The Trump administration is approving Medicaid work requirements but isn't requiring states to assess the impacts of those policies on their programs, the Los Angeles Times' Noam Levey reports. That appears to violate Obama-era rules that govern the program.

The big picture: Of the 17 states that have sought federal permission to add work requirements to their Medicaid programs, 9 have not included estimates of how many people would lose their coverage as a result.

  • And in the 8 states where work requirements have already been approved, none has a plan in place to track whether Medicaid recipients find jobs, per the L.A. Times — even though that's the stated goal of this entire endeavor.
  • That would seem to contravene 2012 rules that said waiver requests like these need to include "an estimate of the expected increase or decrease in annual enrollment," though the federal Centers for Medicare & Medicaid Services told the LAT that no such rules apply.

Quick take: This could complicate the Trump administration's job as it defends work requirements in court, where it has to show that the new restrictions are consistent with Medicaid's goals as a health care program.

Go deeper: States are using Medicaid to target social needs

Go deeper

5 mins ago - Technology

Tech hits the brakes on office reopenings

Illustration: Annelise Capossela/Axios

Tech was the first industry to send its workers home when COVID-19 first hit the U.S., and it has been among the most cautious in bringing workers back. Even still, many companies are realizing that their reopening plans from as recently as a few weeks ago are now too optimistic.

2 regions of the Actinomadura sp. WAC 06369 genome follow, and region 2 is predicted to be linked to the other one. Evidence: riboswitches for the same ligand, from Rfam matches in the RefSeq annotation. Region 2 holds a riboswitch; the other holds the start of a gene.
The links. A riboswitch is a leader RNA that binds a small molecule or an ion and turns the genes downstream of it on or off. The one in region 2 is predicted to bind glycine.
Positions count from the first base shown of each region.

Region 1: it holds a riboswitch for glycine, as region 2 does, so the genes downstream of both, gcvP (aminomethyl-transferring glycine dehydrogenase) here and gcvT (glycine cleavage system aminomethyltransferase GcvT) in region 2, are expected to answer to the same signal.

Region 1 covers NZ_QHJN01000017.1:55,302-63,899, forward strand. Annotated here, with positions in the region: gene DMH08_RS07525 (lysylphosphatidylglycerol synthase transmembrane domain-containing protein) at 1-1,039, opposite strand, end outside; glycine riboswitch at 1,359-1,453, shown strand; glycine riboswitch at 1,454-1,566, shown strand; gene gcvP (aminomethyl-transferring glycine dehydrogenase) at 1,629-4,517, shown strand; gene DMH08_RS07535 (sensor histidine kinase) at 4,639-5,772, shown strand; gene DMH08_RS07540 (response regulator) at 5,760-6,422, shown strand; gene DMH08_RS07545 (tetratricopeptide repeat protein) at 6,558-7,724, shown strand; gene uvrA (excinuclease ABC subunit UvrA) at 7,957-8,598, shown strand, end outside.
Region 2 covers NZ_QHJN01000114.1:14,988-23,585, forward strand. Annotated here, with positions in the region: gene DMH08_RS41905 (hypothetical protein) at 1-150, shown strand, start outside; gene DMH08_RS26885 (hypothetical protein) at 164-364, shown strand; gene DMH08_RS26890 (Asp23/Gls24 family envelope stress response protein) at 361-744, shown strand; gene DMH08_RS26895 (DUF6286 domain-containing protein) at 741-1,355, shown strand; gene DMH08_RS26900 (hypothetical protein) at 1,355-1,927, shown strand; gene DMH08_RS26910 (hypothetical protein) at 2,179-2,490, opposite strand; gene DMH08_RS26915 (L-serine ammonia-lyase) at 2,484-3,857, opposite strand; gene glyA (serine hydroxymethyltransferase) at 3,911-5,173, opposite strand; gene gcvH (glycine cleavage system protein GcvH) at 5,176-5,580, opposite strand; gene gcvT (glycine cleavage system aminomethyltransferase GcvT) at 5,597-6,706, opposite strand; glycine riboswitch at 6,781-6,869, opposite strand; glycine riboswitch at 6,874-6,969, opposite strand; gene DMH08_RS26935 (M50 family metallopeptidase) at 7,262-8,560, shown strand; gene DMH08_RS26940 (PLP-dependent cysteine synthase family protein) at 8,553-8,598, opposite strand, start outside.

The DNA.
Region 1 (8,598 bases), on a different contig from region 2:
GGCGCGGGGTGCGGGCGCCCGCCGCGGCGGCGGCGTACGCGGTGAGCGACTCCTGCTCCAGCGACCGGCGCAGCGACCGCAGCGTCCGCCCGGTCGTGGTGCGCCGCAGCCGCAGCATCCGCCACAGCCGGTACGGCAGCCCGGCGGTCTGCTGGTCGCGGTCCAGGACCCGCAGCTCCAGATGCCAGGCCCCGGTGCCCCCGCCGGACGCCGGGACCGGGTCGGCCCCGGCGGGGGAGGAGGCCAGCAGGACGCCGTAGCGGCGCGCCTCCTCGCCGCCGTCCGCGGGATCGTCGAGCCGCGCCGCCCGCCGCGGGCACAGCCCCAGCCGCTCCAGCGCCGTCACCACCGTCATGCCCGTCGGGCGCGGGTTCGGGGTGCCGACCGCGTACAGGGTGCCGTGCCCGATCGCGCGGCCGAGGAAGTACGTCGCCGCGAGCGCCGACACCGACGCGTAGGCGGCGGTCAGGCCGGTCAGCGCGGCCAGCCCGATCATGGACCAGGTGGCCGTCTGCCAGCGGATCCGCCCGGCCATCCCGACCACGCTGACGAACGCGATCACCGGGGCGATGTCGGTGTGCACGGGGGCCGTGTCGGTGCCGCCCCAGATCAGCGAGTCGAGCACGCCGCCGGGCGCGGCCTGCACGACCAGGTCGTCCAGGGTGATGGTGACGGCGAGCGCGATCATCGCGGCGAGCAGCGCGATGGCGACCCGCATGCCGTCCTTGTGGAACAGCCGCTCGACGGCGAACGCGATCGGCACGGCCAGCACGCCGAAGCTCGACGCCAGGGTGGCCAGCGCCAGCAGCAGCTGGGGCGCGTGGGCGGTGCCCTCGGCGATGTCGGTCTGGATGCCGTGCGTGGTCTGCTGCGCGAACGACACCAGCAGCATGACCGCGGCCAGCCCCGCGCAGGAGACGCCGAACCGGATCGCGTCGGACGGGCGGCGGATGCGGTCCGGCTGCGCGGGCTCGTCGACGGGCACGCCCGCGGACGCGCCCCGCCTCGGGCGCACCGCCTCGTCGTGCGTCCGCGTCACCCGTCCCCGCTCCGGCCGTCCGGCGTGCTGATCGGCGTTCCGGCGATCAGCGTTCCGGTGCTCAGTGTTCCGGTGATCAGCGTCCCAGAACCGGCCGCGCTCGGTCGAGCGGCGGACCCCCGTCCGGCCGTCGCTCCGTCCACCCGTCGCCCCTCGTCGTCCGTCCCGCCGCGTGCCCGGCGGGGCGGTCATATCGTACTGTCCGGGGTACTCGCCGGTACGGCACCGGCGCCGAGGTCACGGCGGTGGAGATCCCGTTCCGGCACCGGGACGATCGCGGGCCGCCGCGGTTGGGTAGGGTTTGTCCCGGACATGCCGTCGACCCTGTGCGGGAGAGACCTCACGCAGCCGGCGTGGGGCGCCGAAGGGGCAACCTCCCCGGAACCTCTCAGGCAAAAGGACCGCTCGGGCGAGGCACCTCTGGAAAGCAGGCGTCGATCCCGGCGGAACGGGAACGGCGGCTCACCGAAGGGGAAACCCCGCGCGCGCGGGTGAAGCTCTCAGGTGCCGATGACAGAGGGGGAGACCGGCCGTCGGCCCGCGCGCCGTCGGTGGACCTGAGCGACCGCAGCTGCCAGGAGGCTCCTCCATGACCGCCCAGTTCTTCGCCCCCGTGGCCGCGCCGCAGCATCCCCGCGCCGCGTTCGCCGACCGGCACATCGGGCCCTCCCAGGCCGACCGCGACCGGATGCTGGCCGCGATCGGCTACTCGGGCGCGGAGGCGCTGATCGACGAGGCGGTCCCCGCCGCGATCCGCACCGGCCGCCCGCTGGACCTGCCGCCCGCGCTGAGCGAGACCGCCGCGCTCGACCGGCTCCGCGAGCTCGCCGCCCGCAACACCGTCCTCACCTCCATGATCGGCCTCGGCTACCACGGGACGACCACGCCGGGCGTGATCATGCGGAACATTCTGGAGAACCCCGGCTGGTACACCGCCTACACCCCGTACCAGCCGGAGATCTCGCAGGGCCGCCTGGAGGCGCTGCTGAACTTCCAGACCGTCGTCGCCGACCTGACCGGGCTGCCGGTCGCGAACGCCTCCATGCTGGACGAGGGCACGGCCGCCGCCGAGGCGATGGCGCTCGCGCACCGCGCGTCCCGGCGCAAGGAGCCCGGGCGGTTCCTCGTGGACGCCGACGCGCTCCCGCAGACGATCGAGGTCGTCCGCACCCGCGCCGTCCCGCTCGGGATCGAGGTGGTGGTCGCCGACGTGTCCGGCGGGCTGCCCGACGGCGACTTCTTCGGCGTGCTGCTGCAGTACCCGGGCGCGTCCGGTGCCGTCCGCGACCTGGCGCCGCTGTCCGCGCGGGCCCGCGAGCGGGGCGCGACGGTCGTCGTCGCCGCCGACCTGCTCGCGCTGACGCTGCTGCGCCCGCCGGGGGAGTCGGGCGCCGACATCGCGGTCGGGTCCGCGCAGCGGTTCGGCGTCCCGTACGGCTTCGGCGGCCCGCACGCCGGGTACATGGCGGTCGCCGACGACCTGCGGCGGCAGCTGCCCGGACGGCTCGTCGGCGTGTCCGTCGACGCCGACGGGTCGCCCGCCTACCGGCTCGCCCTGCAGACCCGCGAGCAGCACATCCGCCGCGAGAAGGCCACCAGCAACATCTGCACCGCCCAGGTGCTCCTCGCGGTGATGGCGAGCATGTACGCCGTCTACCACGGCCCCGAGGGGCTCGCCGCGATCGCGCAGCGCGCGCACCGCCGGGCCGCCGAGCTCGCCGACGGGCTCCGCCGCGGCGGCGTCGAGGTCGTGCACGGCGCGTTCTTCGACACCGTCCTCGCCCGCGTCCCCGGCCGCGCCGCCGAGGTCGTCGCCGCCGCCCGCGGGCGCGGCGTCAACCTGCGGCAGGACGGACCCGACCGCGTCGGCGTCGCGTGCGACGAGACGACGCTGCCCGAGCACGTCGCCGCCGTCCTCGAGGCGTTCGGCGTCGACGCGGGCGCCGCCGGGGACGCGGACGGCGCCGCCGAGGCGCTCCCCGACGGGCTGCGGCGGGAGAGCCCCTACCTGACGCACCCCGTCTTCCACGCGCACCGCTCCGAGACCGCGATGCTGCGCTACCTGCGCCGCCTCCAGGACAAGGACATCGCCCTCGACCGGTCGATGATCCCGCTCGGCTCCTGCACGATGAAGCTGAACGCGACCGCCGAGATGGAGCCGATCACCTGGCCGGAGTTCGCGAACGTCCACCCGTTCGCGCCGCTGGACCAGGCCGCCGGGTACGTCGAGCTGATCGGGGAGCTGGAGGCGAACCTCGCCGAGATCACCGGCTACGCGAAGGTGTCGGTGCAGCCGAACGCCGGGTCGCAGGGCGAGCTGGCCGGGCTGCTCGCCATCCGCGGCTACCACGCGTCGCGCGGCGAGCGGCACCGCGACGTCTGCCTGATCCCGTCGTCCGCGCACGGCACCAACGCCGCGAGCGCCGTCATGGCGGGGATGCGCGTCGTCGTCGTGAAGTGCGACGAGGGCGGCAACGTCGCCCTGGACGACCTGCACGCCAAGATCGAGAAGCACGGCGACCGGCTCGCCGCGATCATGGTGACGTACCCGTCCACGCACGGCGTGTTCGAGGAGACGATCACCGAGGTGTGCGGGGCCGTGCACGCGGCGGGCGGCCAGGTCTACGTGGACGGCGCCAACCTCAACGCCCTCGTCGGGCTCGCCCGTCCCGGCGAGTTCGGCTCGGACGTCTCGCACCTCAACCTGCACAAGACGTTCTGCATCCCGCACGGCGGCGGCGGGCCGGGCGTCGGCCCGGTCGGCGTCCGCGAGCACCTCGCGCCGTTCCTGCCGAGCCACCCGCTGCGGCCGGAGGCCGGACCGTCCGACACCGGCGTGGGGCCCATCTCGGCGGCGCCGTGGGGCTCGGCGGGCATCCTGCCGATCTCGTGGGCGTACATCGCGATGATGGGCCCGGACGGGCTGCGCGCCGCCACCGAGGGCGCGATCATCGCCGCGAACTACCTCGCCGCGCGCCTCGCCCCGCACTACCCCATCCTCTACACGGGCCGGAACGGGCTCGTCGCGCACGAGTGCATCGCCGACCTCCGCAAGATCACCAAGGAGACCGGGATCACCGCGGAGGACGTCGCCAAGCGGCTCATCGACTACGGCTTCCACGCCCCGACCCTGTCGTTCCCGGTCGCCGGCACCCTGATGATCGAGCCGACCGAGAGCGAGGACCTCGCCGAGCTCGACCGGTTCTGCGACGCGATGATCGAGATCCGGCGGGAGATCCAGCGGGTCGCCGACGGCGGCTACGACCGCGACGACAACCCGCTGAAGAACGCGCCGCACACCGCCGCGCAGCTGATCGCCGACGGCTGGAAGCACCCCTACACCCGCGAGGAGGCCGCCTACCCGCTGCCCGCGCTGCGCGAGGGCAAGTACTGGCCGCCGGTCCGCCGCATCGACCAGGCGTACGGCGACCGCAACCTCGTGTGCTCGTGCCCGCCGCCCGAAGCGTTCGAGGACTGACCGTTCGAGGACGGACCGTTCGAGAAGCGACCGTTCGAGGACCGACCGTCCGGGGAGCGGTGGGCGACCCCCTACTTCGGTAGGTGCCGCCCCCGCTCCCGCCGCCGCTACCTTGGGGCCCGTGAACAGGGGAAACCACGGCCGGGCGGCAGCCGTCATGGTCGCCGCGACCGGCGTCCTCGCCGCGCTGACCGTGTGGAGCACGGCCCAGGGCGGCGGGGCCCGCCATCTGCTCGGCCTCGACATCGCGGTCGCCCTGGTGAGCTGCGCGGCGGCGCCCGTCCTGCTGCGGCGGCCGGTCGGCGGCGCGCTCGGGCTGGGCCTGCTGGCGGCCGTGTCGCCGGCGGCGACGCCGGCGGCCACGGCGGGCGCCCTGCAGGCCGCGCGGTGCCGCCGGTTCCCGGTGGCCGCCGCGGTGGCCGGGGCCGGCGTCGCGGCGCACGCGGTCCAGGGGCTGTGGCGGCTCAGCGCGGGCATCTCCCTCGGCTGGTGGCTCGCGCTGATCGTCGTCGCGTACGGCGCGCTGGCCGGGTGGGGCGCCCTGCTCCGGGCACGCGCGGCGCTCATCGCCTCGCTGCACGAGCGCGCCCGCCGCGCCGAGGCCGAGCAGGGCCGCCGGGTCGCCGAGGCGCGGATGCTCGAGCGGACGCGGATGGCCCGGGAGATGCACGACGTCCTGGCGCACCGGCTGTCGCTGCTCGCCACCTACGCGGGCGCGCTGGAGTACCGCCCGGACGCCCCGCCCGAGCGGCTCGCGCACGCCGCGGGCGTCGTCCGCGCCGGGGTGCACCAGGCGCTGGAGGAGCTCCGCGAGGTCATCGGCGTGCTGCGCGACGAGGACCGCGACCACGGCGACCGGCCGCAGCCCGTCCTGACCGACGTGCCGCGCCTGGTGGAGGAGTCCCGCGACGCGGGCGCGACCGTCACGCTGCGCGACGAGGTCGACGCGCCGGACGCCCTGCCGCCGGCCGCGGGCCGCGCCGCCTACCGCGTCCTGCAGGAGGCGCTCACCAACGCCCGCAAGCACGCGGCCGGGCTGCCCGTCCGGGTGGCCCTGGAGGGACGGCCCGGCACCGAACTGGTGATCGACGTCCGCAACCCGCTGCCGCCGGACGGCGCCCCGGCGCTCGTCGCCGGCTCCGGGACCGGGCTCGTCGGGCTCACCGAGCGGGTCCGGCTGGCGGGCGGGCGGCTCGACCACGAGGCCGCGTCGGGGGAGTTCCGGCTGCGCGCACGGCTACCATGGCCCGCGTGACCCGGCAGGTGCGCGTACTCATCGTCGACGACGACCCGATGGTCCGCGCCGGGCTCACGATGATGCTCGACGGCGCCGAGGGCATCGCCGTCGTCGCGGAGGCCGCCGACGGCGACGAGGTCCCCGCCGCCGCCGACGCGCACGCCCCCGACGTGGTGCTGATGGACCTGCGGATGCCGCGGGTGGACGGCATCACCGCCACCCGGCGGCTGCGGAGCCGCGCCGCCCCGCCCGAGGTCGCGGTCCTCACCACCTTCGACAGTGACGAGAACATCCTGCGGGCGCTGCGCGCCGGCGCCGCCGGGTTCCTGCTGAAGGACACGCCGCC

Why it matters: Crafting reopening plans gave tech firms a chance to bolster their leadership and model the beginnings of a path back to normalcy for other office workers. Their decision to pause those plans is the latest sign that normalcy is likely to remain elusive in the U.S.

The existential threat to small business

Illustration: Eniola Odetunde/Axios

The coronavirus pandemic has changed the game for U.S. businesses, pushing forward years-long shifts in workplaces, technology and buying habits and forcing small businesses to fight just to survive.

Why it matters: These changes are providing an almost insurmountable advantage to big companies, which are positioned to come out of the recession stronger and with greater market share than ever.

Students say they'll sacrifice fun if they can return to campus

Illustration: Aïda Amer/Axios

College students overwhelmingly plan to return to campus this fall if their schools are open — and they claim they'll sit out the fun even if it's available, according to a new College Reaction/Axios poll.

Why it matters: For many, even an experience devoid of the trappings of college life is still a lot better than the alternative.